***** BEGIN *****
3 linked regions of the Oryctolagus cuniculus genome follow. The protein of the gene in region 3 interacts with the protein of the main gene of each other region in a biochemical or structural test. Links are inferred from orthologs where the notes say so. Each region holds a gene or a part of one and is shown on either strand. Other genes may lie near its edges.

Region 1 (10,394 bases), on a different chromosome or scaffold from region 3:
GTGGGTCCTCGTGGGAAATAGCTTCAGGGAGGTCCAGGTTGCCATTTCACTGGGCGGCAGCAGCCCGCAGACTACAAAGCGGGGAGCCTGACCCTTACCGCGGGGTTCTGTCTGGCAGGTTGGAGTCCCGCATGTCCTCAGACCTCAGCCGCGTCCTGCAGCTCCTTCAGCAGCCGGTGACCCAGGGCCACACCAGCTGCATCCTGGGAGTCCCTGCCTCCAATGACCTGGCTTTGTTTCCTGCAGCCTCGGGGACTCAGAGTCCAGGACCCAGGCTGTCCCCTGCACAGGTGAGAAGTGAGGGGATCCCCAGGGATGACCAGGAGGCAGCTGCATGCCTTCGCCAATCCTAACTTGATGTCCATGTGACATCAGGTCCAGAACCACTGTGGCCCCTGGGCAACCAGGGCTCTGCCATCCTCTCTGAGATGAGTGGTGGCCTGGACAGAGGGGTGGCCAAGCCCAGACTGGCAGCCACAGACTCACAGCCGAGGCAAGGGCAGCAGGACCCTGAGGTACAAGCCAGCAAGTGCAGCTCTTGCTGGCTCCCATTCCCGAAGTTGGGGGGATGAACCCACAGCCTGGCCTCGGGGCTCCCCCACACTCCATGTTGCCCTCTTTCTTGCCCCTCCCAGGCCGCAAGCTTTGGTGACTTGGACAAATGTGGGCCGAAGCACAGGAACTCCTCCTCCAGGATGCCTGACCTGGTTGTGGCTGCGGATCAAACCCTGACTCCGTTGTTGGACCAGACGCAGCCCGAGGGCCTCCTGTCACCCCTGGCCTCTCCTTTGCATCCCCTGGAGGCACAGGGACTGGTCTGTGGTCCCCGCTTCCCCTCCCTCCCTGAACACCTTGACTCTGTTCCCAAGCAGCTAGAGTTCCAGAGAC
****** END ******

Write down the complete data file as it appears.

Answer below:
3 linked regions of the Oryctolagus cuniculus genome follow. The protein of the gene in region 3 interacts with the protein of the main gene of each other region in a biochemical or structural test. Links are inferred from orthologs where the notes say so. Each region holds a gene or a part of one and is shown on either strand. Other genes may lie near its edges.

Region 1 (10,394 bases), on a different chromosome or scaffold from region 3:
GTGGGTCCTCGTGGGAAATAGCTTCAGGGAGGTCCAGGTTGCCATTTCACTGGGCGGCAGCAGCCCGCAGACTACAAAGCGGGGAGCCTGACCCTTACCGCGGGGTTCTGTCTGGCAGGTTGGAGTCCCGCATGTCCTCAGACCTCAGCCGCGTCCTGCAGCTCCTTCAGCAGCCGGTGACCCAGGGCCACACCAGCTGCATCCTGGGAGTCCCTGCCTCCAATGACCTGGCTTTGTTTCCTGCAGCCTCGGGGACTCAGAGTCCAGGACCCAGGCTGTCCCCTGCACAGGTGAGAAGTGAGGGGATCCCCAGGGATGACCAGGAGGCAGCTGCATGCCTTCGCCAATCCTAACTTGATGTCCATGTGACATCAGGTCCAGAACCACTGTGGCCCCTGGGCAACCAGGGCTCTGCCATCCTCTCTGAGATGAGTGGTGGCCTGGACAGAGGGGTGGCCAAGCCCAGACTGGCAGCCACAGACTCACAGCCGAGGCAAGGGCAGCAGGACCCTGAGGTACAAGCCAGCAAGTGCAGCTCTTGCTGGCTCCCATTCCCGAAGTTGGGGGGATGAACCCACAGCCTGGCCTCGGGGCTCCCCCACACTCCATGTTGCCCTCTTTCTTGCCCCTCCCAGGCCGCAAGCTTTGGTGACTTGGACAAATGTGGGCCGAAGCACAGGAACTCCTCCTCCAGGATGCCTGACCTGGTTGTGGCTGCGGATCAAACCCTGACTCCGTTGTTGGACCAGACGCAGCCCGAGGGCCTCCTGTCACCCCTGGCCTCTCCTTTGCATCCCCTGGAGGCACAGGGACTGGTCTGTGGTCCCCGCTTCCCCTCCCTCCCTGAACACCTTGACTCTGTTCCCAAGCAGCTAGAGTTCCAGAGAC